Dry or Dehydrated?
The more you dig into the science behind skin types, the more you’ll find yourself questioning everything you thought you knew…. And dry skin especially challenges the idea that skin type is separate from skin condition.
The History of Skin Types
Skin types were invented by cosmetics magnate Helena Rubenstein at the start of the 20th century and have had a profound impact on the industry. Skin types became invaluable in developing and marketing cosmetics to the consumer - you take a quiz and then you’re told what to buy. But research into skin types would later challenge the original concept of skin types entirely.
The Science Behind Dry Skin
Dry skin isn’t necessarily something you’re born with; it can have environmental causes like low humidity, over cleansing, and the weather. If the lipids in our skin barrier are depleted, it can’t work properly and will hold less moisture. This means the little enzymes that break down the “glue” between dead skin cells can’t do their job, causing flaky skin.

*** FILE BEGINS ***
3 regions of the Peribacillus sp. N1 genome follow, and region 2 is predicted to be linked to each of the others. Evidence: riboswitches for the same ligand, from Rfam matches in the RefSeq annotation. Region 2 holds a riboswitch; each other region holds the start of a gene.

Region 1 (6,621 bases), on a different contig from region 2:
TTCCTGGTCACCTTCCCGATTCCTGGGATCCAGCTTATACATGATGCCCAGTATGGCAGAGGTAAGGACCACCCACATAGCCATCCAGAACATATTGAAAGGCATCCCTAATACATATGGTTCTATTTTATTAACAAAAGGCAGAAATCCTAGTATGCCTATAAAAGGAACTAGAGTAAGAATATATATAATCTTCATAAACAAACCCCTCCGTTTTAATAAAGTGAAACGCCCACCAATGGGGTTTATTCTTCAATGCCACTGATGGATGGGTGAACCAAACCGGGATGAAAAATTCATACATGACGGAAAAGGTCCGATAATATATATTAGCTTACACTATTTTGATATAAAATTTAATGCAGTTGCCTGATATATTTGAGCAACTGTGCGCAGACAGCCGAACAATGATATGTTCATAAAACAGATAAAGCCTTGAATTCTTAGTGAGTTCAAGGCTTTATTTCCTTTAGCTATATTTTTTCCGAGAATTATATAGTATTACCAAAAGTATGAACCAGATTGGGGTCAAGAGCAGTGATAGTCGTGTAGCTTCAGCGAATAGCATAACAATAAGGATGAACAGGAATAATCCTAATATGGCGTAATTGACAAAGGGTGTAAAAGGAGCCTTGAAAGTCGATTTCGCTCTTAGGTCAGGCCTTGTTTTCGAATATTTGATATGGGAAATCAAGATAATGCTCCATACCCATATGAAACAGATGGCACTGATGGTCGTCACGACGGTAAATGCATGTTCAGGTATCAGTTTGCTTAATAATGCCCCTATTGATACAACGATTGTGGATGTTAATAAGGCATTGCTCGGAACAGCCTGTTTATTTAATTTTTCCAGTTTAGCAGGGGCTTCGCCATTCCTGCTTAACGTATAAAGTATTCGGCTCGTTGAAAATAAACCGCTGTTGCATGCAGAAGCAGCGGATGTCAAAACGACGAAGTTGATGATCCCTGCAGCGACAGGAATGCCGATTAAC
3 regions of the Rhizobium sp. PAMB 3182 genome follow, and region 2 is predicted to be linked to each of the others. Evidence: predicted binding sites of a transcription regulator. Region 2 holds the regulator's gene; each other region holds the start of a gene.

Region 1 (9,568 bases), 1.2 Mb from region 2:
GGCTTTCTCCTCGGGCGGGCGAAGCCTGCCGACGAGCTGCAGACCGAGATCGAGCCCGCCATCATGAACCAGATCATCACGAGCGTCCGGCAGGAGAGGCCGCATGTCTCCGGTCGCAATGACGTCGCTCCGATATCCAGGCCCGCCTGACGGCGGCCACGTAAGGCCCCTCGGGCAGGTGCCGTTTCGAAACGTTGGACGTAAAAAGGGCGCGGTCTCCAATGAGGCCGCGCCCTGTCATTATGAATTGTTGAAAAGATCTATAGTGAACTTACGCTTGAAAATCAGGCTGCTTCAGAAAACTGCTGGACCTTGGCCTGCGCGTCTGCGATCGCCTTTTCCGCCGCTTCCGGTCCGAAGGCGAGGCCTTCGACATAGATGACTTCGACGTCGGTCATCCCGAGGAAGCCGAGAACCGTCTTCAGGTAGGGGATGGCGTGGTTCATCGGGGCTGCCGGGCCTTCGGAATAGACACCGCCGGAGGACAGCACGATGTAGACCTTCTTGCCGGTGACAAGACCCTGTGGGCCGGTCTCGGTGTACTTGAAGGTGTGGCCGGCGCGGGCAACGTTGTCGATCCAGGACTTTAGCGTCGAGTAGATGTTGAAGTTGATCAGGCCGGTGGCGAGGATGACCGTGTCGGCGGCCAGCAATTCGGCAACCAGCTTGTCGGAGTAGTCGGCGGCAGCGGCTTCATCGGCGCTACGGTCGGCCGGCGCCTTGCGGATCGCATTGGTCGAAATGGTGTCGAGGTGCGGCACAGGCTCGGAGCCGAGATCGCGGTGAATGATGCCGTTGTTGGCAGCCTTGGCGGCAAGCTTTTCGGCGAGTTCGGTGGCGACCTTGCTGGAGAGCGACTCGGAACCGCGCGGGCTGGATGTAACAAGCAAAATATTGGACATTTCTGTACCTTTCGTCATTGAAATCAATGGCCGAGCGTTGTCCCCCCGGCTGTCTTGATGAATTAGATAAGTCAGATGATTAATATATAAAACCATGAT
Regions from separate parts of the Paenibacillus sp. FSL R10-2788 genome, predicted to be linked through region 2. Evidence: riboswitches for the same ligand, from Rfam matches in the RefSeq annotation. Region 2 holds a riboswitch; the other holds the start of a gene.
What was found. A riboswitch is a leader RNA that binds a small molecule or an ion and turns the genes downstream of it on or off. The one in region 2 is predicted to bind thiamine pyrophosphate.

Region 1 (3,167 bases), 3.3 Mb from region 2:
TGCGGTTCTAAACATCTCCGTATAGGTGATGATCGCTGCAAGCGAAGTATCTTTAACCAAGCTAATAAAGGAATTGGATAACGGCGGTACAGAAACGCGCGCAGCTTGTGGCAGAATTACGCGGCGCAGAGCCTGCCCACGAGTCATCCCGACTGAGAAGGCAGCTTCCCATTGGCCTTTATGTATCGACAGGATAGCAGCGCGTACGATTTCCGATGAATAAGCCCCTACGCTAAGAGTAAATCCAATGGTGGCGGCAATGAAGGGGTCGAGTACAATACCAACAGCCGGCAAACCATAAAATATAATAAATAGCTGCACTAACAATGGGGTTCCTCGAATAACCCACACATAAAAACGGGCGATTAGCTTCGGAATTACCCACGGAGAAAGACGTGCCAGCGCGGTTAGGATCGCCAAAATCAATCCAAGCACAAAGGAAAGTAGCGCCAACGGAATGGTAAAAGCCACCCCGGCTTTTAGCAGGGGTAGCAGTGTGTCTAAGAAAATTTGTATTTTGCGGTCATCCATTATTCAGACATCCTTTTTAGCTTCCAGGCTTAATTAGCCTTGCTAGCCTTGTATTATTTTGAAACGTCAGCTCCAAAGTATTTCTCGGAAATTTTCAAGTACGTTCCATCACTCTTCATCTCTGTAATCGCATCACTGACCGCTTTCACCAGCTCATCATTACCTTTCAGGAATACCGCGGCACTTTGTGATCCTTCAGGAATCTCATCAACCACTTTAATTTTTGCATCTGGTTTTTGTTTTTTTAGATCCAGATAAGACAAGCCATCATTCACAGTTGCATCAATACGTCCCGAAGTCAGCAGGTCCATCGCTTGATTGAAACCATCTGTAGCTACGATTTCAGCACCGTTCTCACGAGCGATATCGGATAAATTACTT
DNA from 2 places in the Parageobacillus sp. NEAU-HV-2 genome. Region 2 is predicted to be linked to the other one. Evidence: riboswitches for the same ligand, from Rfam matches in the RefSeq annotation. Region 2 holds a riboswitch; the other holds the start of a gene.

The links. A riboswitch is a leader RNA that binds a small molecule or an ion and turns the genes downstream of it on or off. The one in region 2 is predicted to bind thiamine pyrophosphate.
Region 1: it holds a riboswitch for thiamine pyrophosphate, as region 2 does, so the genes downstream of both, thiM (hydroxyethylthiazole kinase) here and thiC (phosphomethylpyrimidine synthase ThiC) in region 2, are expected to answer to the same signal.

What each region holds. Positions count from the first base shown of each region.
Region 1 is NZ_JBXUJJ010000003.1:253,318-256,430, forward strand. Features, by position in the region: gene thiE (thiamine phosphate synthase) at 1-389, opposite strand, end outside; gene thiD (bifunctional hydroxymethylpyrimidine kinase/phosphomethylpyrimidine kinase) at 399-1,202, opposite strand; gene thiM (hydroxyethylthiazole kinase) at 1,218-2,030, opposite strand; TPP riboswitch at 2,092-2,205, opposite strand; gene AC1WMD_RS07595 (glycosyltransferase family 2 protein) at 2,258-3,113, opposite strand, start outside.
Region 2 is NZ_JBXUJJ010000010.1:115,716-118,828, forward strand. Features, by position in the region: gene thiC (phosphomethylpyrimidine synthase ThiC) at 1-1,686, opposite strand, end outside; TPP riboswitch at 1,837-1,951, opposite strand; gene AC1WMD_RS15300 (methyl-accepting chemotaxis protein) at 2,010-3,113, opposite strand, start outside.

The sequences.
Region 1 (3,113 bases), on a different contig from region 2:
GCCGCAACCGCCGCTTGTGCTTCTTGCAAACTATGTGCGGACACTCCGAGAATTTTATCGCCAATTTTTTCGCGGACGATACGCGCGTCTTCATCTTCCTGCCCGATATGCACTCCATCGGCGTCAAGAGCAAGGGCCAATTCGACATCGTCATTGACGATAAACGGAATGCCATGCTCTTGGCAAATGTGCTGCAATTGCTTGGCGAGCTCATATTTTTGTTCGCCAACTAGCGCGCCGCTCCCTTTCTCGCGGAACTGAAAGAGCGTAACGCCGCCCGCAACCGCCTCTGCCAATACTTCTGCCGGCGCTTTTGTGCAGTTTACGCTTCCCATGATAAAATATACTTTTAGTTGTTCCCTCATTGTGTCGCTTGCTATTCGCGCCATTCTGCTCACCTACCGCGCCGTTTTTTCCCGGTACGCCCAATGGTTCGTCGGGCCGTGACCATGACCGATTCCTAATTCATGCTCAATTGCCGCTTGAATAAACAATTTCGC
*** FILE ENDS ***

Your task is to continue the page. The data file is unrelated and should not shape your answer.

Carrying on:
Dry skin is different from dehydrated skin. Unlike typical dehydration, where your body is low on water, skin dehydration comes from a damaged moisture barrier. When that barrier is damaged, it can lead to extreme sensitivity, simultaneously oily and flaky skin, and breakouts.
Dehydration is one of the primary characteristics of dry skin but can you be dehydrated without having dry skin? Yes! While flaky skin in both dry and dehydrated skin is caused by the same thing (lack of moisture in the skin), it’s very common to experience skin dehydration while having oily or normal skin. Fortunately, dehydrated skin can be corrected by focusing on your moisture barrier health, which will resolve the flakiness, sensitivity, and breakouts associated with dehydration.
Fun fact: measuring water loss from the skin is how we can assess if the skin barrier is healthy